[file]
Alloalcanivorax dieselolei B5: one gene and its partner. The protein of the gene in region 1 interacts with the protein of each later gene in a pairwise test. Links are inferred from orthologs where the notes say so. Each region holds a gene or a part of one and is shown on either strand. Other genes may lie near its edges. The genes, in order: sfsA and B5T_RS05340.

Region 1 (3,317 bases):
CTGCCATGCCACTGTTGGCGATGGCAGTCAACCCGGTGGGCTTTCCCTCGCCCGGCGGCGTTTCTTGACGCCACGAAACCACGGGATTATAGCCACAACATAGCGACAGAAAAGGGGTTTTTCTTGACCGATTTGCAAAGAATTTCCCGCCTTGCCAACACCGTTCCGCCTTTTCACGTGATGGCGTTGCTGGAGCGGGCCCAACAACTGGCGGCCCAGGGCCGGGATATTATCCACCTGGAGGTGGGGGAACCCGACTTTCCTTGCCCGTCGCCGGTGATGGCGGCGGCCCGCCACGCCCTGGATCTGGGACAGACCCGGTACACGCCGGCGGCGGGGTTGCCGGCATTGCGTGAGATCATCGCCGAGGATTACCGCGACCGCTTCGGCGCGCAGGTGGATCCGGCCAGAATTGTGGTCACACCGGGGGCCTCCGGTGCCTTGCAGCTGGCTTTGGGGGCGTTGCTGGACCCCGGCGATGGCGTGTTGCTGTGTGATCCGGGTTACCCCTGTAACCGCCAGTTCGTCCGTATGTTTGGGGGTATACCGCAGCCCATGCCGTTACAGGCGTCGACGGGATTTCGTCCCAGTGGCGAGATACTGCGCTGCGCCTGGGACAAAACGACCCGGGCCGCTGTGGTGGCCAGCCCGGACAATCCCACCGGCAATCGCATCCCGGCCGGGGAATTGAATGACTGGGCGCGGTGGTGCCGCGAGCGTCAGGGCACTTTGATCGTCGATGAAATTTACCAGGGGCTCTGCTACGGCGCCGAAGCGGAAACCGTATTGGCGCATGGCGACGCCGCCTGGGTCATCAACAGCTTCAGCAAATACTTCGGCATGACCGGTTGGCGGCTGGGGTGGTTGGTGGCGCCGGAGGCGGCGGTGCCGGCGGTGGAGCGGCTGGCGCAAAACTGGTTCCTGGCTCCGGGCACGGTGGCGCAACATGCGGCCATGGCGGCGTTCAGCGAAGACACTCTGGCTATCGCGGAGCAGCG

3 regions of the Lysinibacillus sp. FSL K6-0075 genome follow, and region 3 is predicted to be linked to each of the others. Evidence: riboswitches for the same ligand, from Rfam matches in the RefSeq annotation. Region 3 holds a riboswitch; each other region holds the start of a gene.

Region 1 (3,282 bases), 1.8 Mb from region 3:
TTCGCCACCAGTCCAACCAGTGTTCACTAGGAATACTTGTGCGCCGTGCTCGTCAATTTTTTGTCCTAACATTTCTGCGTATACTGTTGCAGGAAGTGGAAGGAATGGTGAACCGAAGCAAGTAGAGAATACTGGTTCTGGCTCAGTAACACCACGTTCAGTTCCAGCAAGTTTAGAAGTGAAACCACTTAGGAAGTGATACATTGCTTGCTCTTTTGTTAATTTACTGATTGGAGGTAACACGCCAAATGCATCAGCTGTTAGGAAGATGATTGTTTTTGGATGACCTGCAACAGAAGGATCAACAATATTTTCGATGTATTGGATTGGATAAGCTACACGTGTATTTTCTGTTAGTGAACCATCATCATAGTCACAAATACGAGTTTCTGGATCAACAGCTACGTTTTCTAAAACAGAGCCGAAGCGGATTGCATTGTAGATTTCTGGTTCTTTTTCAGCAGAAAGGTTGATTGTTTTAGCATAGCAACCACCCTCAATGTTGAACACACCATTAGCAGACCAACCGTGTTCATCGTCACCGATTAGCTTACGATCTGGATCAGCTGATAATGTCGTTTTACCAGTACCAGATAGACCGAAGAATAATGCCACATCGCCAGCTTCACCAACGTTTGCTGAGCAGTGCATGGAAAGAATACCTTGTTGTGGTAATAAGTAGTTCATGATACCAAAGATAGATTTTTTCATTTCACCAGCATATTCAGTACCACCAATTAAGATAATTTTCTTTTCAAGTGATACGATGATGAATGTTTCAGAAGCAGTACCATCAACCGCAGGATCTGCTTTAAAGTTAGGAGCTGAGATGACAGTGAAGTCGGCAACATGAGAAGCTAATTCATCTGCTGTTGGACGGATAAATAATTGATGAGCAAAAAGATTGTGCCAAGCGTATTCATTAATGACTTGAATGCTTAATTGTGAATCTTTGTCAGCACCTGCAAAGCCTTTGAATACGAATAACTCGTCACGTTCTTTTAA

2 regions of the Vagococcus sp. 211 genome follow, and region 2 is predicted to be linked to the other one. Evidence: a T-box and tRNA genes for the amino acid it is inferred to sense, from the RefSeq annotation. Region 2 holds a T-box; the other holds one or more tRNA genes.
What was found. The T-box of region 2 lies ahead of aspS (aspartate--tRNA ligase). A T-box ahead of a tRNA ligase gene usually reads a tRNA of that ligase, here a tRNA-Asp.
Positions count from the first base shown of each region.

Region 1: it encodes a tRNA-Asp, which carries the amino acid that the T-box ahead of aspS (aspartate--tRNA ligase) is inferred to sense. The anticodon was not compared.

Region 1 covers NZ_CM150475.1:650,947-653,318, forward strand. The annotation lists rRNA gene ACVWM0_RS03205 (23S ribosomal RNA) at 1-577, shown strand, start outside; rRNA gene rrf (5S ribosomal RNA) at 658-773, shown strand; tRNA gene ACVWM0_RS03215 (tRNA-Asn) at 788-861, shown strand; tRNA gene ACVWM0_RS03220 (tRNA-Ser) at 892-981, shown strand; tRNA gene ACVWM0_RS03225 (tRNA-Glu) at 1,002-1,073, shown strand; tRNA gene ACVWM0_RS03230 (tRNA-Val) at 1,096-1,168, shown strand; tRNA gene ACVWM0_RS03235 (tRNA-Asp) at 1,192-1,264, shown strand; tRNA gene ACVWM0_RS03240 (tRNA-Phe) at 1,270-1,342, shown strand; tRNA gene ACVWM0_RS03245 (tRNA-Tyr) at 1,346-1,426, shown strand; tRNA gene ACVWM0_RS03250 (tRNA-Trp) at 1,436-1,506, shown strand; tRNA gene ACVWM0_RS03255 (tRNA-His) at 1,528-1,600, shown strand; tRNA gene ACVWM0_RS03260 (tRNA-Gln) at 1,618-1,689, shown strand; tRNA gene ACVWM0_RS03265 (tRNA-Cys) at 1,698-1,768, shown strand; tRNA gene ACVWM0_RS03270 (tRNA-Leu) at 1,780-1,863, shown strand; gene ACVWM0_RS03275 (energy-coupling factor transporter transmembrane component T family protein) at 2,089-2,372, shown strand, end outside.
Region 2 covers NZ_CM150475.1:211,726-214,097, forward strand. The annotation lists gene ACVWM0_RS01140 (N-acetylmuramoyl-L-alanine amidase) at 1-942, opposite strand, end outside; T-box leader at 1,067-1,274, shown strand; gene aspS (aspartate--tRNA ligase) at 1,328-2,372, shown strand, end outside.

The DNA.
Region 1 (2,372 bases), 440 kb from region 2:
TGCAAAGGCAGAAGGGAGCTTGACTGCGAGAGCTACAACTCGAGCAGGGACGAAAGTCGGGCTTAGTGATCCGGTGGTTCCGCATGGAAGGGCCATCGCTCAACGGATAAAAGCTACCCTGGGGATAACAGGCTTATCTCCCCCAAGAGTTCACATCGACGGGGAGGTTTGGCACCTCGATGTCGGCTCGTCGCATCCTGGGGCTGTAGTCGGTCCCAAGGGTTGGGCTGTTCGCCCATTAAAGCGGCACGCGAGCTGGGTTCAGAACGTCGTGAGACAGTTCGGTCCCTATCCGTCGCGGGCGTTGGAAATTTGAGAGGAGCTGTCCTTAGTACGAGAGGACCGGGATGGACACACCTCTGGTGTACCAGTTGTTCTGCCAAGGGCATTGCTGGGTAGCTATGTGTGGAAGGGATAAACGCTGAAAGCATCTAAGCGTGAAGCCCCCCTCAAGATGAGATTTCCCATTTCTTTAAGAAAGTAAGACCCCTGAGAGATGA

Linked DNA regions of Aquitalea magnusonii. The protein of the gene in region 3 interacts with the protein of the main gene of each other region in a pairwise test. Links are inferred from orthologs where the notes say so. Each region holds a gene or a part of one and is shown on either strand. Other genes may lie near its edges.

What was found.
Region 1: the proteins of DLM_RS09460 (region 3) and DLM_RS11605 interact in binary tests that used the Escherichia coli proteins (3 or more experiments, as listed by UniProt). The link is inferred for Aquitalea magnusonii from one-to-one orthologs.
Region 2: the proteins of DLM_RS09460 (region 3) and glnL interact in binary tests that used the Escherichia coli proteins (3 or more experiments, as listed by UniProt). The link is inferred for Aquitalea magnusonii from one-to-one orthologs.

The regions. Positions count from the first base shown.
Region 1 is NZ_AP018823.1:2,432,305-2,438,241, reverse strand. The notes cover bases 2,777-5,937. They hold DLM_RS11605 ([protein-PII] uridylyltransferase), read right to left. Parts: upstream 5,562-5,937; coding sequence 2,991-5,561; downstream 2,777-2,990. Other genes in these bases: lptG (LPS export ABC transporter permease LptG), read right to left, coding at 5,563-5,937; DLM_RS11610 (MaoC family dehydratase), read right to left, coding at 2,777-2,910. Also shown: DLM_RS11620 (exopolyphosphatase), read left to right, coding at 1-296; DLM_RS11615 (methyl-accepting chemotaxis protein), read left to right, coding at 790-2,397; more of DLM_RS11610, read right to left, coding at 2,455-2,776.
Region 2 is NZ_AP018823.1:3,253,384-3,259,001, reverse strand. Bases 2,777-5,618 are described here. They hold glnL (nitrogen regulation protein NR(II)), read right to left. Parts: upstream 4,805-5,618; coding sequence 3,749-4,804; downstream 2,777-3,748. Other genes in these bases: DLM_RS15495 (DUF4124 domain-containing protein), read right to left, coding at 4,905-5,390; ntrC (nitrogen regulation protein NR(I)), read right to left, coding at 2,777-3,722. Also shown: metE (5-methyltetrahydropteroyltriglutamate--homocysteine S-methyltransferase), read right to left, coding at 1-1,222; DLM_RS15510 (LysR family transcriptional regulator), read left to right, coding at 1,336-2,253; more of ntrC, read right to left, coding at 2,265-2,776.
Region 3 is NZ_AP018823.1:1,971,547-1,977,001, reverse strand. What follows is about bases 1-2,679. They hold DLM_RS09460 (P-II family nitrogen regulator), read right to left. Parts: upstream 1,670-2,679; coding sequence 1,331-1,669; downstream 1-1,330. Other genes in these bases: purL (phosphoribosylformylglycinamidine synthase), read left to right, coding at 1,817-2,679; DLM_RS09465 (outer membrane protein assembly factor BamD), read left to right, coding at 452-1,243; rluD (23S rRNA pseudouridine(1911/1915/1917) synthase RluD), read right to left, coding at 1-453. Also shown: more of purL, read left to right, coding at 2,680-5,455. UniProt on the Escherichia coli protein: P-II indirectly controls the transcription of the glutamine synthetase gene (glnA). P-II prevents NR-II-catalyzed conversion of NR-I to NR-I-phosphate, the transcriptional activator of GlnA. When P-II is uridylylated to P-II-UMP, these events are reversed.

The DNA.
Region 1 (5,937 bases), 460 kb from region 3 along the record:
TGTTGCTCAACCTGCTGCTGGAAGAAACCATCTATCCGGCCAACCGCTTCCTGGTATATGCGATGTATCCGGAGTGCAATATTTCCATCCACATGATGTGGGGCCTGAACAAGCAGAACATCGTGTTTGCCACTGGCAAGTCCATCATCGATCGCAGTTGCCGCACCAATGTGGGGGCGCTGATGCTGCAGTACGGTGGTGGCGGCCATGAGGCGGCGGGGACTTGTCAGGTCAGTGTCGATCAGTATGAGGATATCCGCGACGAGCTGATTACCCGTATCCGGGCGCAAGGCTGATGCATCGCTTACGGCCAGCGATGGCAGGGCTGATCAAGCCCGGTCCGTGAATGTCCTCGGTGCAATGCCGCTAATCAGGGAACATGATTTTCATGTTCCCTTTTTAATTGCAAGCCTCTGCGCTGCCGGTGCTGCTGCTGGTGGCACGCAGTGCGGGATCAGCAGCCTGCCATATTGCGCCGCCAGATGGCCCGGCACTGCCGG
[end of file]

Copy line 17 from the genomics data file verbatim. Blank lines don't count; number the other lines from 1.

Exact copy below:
What was found.